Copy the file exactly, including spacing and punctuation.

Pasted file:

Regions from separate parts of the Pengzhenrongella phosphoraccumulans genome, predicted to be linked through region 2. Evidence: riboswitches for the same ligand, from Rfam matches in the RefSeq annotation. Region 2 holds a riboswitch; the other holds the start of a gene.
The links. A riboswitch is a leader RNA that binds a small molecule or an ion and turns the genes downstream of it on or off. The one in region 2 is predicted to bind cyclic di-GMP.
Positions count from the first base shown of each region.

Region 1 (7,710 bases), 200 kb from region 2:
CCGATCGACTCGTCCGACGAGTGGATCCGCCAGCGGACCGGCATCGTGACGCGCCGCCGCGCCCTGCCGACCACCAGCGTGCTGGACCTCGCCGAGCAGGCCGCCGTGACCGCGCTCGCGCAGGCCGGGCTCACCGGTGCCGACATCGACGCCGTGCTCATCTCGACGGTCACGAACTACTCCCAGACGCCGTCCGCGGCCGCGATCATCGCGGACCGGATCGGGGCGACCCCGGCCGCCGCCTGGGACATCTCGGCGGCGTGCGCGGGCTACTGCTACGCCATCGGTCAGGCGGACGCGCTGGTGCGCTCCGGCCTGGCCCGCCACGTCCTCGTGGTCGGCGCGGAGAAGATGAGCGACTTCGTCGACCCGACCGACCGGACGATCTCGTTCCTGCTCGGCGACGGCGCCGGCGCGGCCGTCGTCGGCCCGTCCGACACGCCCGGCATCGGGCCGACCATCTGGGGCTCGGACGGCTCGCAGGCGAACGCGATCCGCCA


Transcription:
Regions from separate parts of the Pengzhenrongella phosphoraccumulans genome, predicted to be linked through region 2. Evidence: riboswitches for the same ligand, from Rfam matches in the RefSeq annotation. Region 2 holds a riboswitch; the other holds the start of a gene.
The links. A riboswitch is a leader RNA that binds a small molecule or an ion and turns the genes downstream of it on or off. The one in region 2 is predicted to bind cyclic di-GMP.
Positions count from the first base shown of each region.

Region 1 (7,710 bases), 200 kb from region 2:
CCGATCGACTCGTCCGACGAGTGGATCCGCCAGCGGACCGGCATCGTGACGCGCCGCCGCGCCCTGCCGACCACCAGCGTGCTGGACCTCGCCGAGCAGGCCGCCGTGACCGCGCTCGCGCAGGCCGGGCTCACCGGTGCCGACATCGACGCCGTGCTCATCTCGACGGTCACGAACTACTCCCAGACGCCGTCCGCGGCCGCGATCATCGCGGACCGGATCGGGGCGACCCCGGCCGCCGCCTGGGACATCTCGGCGGCGTGCGCGGGCTACTGCTACGCCATCGGTCAGGCGGACGCGCTGGTGCGCTCCGGCCTGGCCCGCCACGTCCTCGTGGTCGGCGCGGAGAAGATGAGCGACTTCGTCGACCCGACCGACCGGACGATCTCGTTCCTGCTCGGCGACGGCGCCGGCGCGGCCGTCGTCGGCCCGTCCGACACGCCCGGCATCGGGCCGACCATCTGGGGCTCGGACGGCTCGCAGGCGAACGCGATCCGCCA